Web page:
Alongside the Chancellor of the Exchequer’s Autumn Statement this week, the UK government published its Future of Payments Review (FoPR), which will potentially affect how the channel, alongside the rest of industry, handles its business transactions going forward.
The FoPR considered whether the UK’s current payments infrastructure supported customers, and how it could be improved to increase competitiveness.
The FoPR recommended the government should develop a National Payments Vision and Strategy, covering resilience and safety, competition and customer experience, international integration, regulation, fraud, interoperability, digital IDs, and innovation.
It just so happens, that while the government was considering changes, IT Europa was attending a payments industry conference at Landing Forty Two in the Leadenhall Building, in the heart of the City of London. We were able to glean the progress that is already being made in changing the payments infrastructure for the better, helped by channel players.
The conference was organised by payment services player Bottomline, and included an informative panel led by UK regulators and industry bodies, including UK Finance.
Like other service providers to the financial services market, Bottomline is busy making its offerings available in go-to-market initiatives with other providers across EMEA, integrating them with the technologies offered by cyber security vendors, and making them available through IT services marketplaces. The company says it is working to make sure managed service providers can adopt its technology too, for the benefit of their own end customers.
Payment services are changing in response to the wider adoption of Open Banking, the entry of new FinTechs, and the acceptance of the legacy banks and insurance companies that the market has to evolve to match customer expectations, and to satisfy ever more proactive industry regulators. This is all driving an ever more potentially lucrative services market for those that can jump on board with ecosystem partners.
Richard Ransom, manager, solution consultants: corporates for EMEA and APAC, at Bottomline, told IT Europa: “From our research, over half of the industry hasn’t even heard of the New Payments Architecture (NPA) that providers, regulators and others are already moving towards. Often banks think more about consumer payment initiatives rather than corporate ones.
“But it’s corporates that will have to push initiatives such as the NPA through, so this is why we decided to hold this event.”
While individual banks weren’t invited to the event, they were represented by their industry body UK Finance, and corporate users of financial services systems were in attendance.
Ransom said service providers should be making it easier for corporates to adopt more automated payment processing through Open Banking schemes, to help them move away from slower and less reliable Excel spreadsheet systems, which are still widely used, and more expensive credit card payments.
Automatic Variable Recurring Payments (VRPs) using Open Banking networks are one alternative payment solution being developed as part of the New Payments Architecture covered by the conference. The NPA is also set to replace the existing BACS payment infrastructure and Faster Payments within the next five years, the conference heard.
On the aforementioned industry panel, Nick Davey, payment specialist at the Payment Systems Regulator, said: “Changes to payment messages [in the NPA] will deliver more information to those involved in payments, and will help in preventing mistakes and fraud, but it is going to be painful getting there.”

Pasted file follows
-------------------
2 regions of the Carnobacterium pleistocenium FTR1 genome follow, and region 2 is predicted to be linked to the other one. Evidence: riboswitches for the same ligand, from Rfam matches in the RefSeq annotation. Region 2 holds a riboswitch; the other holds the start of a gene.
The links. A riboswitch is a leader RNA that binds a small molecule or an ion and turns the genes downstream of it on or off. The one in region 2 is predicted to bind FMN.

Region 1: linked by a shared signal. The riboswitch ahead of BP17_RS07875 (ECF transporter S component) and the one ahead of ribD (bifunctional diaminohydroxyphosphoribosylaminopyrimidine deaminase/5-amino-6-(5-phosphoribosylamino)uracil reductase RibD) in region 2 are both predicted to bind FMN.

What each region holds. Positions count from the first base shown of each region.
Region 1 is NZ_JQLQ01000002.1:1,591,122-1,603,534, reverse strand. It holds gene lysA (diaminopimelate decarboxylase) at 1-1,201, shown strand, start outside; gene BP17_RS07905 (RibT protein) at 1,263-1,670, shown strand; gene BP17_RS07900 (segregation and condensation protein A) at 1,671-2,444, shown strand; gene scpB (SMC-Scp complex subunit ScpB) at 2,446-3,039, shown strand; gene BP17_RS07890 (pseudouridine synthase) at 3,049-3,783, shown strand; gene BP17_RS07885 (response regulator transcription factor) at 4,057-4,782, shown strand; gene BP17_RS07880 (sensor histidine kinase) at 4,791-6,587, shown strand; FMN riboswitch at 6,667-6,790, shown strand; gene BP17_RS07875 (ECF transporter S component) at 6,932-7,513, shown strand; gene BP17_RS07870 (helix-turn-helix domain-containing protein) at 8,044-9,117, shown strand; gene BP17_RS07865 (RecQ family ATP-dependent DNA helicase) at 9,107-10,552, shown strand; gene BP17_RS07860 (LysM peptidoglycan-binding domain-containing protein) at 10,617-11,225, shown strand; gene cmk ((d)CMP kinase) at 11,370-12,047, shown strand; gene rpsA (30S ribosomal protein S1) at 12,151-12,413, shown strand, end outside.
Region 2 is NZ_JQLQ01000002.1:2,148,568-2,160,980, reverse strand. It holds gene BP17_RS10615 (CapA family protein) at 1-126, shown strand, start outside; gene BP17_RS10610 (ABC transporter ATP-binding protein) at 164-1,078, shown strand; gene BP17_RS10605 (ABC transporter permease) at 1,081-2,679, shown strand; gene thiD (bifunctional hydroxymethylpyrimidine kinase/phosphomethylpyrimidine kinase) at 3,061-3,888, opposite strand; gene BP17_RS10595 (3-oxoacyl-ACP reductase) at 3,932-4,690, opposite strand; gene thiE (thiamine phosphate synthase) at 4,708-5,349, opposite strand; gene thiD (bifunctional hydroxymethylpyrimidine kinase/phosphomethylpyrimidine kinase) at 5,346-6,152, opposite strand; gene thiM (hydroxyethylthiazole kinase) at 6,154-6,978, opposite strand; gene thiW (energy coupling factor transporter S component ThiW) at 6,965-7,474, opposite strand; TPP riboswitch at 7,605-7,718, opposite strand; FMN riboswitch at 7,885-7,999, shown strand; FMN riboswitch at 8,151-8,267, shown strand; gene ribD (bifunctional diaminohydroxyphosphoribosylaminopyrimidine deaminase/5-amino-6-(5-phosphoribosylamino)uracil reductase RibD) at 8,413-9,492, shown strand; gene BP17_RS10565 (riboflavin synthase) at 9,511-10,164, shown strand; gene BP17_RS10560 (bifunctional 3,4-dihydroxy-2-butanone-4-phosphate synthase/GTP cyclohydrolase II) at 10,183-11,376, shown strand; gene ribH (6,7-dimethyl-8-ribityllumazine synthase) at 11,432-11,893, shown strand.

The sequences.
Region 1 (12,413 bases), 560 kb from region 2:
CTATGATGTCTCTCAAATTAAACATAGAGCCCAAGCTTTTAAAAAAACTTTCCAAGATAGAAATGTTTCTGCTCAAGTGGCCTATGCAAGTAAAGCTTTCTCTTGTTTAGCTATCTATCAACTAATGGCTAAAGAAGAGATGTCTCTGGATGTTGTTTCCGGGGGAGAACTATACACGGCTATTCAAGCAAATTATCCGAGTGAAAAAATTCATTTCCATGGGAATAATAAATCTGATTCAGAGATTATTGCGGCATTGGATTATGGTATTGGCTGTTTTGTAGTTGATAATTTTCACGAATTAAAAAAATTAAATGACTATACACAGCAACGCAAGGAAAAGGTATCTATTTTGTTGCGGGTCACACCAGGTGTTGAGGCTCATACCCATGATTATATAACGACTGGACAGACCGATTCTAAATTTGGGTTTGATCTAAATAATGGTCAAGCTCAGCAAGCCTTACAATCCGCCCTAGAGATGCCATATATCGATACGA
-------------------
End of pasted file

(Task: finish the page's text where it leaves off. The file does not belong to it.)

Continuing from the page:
Alex Harris, payments and identity programme director at Capita, explained: “The banks are not ready very often, as their systems are harder to change. For instance, often their global systems are different in every country they operate in.”
“Banks are going to have to deliver the changes to payment messages [related to ISO20022 in the NPA], and you can have variant messages, but you have to register them to support consistency in the system,” added the PSR’s Davey. “Will BACS be replaced in five years?, I’m not sure about that. But Faster Payments will, and a new name will be found for it. Direct Debits will probably not be replaced though. The Bank of England will have a say on such matters.”
Phillip Mind, director for digital technology and innovation at UK Finance, reminded the audience how quickly new payments systems can be taken up by users. He asked how many of the audience now used Apple Pay, and over half did on a show of hands. Only one did two years ago.
Mind said Variable Recurring Payments may well advance quickly as an alternative to Direct Debits, but that the banks would have to be brought fully on board to make it happen.
Davey said VRPs may be beneficial to certain customers, but that he didn’t think they would fully replace DDs. If VRPs are going to take off, they will need to provide greater protection and control, like that provided by DDs, he said..
Capita’s Harris chipped in: “Regarding VRPs, many of us rely on SAP platforms, for instance, and we all know how difficult it is to make changes, everything moves incredibly slowly.”
Davey replied: “A long time ago I was involved in implementing a SAP system at the Bank of England, and that was horrendous. But, we know these changes are coming along, and you have to ask your system providers the correct questions.
“And if the changes are mandated by the operator of the system, it should be easier to push things forward.”
The UK government has asked for change in the payments regime, and whatever obstacles are in the road, it sounds like the payments industry ecosystem is at least moving forward.